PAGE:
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Earlier this week, a wheel dozer and a metal wire mesh fence along with several portable toilets appeared on the Freshman Quad, the patch of grass in front of the Alumni Memorial Residence dorm buildings. Here the University is building a temporary 9,000-square-foot structure — essentially, a large party tent used for outdoor weddings — to prepare for the hybrid reopening in the spring semester.
Unless you have been living under a rock for the past seven months, you’re probably aware of the drill for this *shudder* “new normal”: wear-a-mask-social-distance-cover-your-dang-nose-with-that-mask-don’t-go-hugging-grandma-either.
I loved apple picking as a child. Whether it was juggling the apples, playing hide-and-seek between the bushes or just spending quality time with family and friends, it was always an activity near and dear to my heart. However, my family sadly stopped going after one year when three of my family friends, my sister and I all got severe poison ivy from an apple tree we had climbed.
Performing arts groups are a staple of student life at Hopkins. It’s hard to imagine what life on campus would be like without weekend plans to attend The Rocky Horror Picture Show, laughter-filled nights in Arellano Theater with the Stand Up Comedy Club or plays produced by the Witness Theater and Barnstormers.
The United States is entering a new phase of the COVID-19 pandemic, with cases surging across the country. The seven-day moving average of new cases is at its third peak since the beginning of the pandemic. More than 83,000 new cases were added Friday and Saturday, marking the two highest numbers of new cases added in a single day.
Since the early stages of the COVID-19 pandemic, Hopkins has sought to publicize knowledge regarding the virus and measures to mitigate its spread among students, faculty, staff and the general public.
University President Ronald J. Daniels reported on Oct. 15 that the University ended the FY20 fiscal year with a surplus of $75 million due to mitigation efforts. These efforts, which include salary and hiring freezes, will be kept in place until the end of the school year.
Professors Hal Brands and Francis Gavin from the Hopkins School of Advanced International Studies (SAIS) discussed the future of U.S. political strategy in light of the COVID-19 pandemic on Oct 15. The event also served as a preview for students interested in their upcoming spring course, Kissinger Seminar on American Grand Strategy.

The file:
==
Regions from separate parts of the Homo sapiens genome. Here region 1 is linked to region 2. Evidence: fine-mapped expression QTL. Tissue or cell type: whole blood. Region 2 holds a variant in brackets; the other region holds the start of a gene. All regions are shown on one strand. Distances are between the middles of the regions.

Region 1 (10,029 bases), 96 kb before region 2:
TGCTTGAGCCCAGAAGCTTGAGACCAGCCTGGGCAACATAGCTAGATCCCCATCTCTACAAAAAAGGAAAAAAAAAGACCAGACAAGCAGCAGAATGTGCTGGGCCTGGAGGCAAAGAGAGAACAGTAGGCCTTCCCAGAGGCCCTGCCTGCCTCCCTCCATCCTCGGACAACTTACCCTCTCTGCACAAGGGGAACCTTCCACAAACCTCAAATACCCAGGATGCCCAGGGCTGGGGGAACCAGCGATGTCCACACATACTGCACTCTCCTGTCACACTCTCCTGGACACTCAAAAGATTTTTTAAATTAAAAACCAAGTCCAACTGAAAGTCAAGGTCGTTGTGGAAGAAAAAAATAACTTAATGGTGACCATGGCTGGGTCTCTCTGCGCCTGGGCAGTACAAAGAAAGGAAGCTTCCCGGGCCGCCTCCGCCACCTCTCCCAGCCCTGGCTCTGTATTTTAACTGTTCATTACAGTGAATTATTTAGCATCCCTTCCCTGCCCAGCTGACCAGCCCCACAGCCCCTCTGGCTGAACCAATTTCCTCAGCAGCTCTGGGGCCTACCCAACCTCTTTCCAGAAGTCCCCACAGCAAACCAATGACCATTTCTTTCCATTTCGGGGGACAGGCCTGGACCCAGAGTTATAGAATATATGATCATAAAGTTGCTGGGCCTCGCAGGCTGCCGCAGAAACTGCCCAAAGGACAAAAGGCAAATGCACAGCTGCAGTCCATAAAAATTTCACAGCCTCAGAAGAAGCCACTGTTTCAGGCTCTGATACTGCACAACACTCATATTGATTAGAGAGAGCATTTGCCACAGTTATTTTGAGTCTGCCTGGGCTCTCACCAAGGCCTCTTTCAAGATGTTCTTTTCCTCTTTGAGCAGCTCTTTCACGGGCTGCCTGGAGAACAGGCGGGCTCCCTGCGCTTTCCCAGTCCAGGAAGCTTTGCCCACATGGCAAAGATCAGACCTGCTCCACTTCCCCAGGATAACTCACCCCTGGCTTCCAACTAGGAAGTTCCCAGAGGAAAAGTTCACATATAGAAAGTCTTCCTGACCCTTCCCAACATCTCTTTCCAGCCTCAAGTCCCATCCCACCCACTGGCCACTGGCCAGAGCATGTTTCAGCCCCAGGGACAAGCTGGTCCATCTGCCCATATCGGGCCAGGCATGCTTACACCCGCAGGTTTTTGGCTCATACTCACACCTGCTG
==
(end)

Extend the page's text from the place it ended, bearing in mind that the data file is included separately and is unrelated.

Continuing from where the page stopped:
Dante Alighieri's Divine Comedy is undeniably a timeless classic. Its grand adventure through the nine gates of hell sparks readers with life and interest. It seems like an out-of-place work for a description of our chaotic times, but I believe it is a lot more relatable to us than we might think in the most unlikely of ways. So what can readers take from this classic besides grand allusions to the past?
Around the world, Hopkins has become a leader in communicating science to nonscientists during the COVID-19 pandemic. The Bloomberg School of Public Health has been applauded for its viral Instagram graphics, and the Whiting School of Engineering’s COVID-19 dashboard continues to receive heavy traffic. In addition, the School of Medicine sponsors an annual “boot camp” to connect science writers with University researchers.
The Baltimore Museum of Art (BMA) has finally reopened. After long months of inactivity and being shut down due to COVID-19, a phased opening began on Sept. 16, which allowed for nearly every exhibit to be fully reopened by the end of that month. That’s right, the BMA is officially back.
First-Year Mentors (FYMs) are being paid for the first time this year. The University made this decision in the spring after FYMs were accepted into the program.
While all students are facing challenges adapting to a virtual semester, freshmen are in the unique position of adjusting to a new school without being there in person.
Since the University cancelled all in-person classes on March 10, student groups have been forced to move their activities entirely online.
The 2020 version of just about everything has been terrible. The singular exception may be the NFL’s new regulations regarding the 2020-21 football season.
The University announced on Sept. 24 that all affiliates spending time on campus will be required to get a flu vaccination by Nov. 20. The policy applies to all students participating in on-campus activities, as well as University employees and non-employees working in University properties or leased facilities.
Jonas Nahm, an assistant professor at the School of Advanced International Studies, delivered a talk titled “Globalization & Climate Change in the Age of COVID-19” on Sept 15. The talk was part of the Hopkins at Home lecture series.
With over 31.1 million coronavirus (COVID-19) cases in the world and 6.8 million in the U.S., there is a need for a faster, better way to understand the symptoms patients are facing and how to deal with long-term health complications.
Ben Bigelow, a fourth-year medical student, is part of a crew of health-care workers bringing coronavirus (COVID-19) testing to the community. He and his team began noticing a worrying trend at nursing homes — patients on dialysis in nursing homes contracted COVID-19 at higher rates. This highlighted the need to examine how the virus could be spreading in care facilities and how that transmission chain could be eliminated.
As the coronavirus pandemic progresses, Hopkins has appealed to the personal responsibility of students by coining the phrase “JH Needs U,” which soon became a hashtag on social media. In Instagram post, the University asked students to send or post a picture of themselves wearing masks and a quote explaining why they do it, with the intention of inspiring others to follow suit. The caption reads, “Wearing a mask has never been more important.”